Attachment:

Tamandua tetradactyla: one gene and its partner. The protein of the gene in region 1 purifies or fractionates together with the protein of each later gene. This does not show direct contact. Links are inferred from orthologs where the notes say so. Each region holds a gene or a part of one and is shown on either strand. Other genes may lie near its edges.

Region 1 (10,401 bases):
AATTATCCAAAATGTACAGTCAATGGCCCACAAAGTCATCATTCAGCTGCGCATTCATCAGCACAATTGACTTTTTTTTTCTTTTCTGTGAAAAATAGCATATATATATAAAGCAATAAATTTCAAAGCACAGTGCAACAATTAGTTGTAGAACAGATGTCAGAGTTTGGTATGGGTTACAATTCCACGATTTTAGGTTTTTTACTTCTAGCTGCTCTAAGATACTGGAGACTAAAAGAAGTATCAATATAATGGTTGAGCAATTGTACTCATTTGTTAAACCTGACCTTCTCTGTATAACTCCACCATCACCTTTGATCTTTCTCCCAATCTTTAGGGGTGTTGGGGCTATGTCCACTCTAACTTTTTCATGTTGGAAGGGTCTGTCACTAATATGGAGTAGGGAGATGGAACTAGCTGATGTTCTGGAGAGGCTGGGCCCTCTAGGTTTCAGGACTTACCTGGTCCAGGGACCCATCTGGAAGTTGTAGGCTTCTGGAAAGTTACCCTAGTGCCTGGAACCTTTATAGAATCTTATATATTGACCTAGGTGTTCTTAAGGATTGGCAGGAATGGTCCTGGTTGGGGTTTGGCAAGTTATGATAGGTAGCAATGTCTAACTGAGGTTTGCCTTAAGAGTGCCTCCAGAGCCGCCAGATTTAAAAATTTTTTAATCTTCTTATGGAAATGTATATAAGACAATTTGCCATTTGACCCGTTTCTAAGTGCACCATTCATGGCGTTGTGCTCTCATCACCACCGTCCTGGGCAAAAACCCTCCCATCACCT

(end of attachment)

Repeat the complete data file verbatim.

Tamandua tetradactyla: one gene and its partner. The protein of the gene in region 1 purifies or fractionates together with the protein of each later gene. This does not show direct contact. Links are inferred from orthologs where the notes say so. Each region holds a gene or a part of one and is shown on either strand. Other genes may lie near its edges.

Region 1 (10,401 bases):
AATTATCCAAAATGTACAGTCAATGGCCCACAAAGTCATCATTCAGCTGCGCATTCATCAGCACAATTGACTTTTTTTTTCTTTTCTGTGAAAAATAGCATATATATATAAAGCAATAAATTTCAAAGCACAGTGCAACAATTAGTTGTAGAACAGATGTCAGAGTTTGGTATGGGTTACAATTCCACGATTTTAGGTTTTTTACTTCTAGCTGCTCTAAGATACTGGAGACTAAAAGAAGTATCAATATAATGGTTGAGCAATTGTACTCATTTGTTAAACCTGACCTTCTCTGTATAACTCCACCATCACCTTTGATCTTTCTCCCAATCTTTAGGGGTGTTGGGGCTATGTCCACTCTAACTTTTTCATGTTGGAAGGGTCTGTCACTAATATGGAGTAGGGAGATGGAACTAGCTGATGTTCTGGAGAGGCTGGGCCCTCTAGGTTTCAGGACTTACCTGGTCCAGGGACCCATCTGGAAGTTGTAGGCTTCTGGAAAGTTACCCTAGTGCCTGGAACCTTTATAGAATCTTATATATTGACCTAGGTGTTCTTAAGGATTGGCAGGAATGGTCCTGGTTGGGGTTTGGCAAGTTATGATAGGTAGCAATGTCTAACTGAGGTTTGCCTTAAGAGTGCCTCCAGAGCCGCCAGATTTAAAAATTTTTTAATCTTCTTATGGAAATGTATATAAGACAATTTGCCATTTGACCCGTTTCTAAGTGCACCATTCATGGCGTTGTGCTCTCATCACCACCGTCCTGGGCAAAAACCCTCCCATCACCT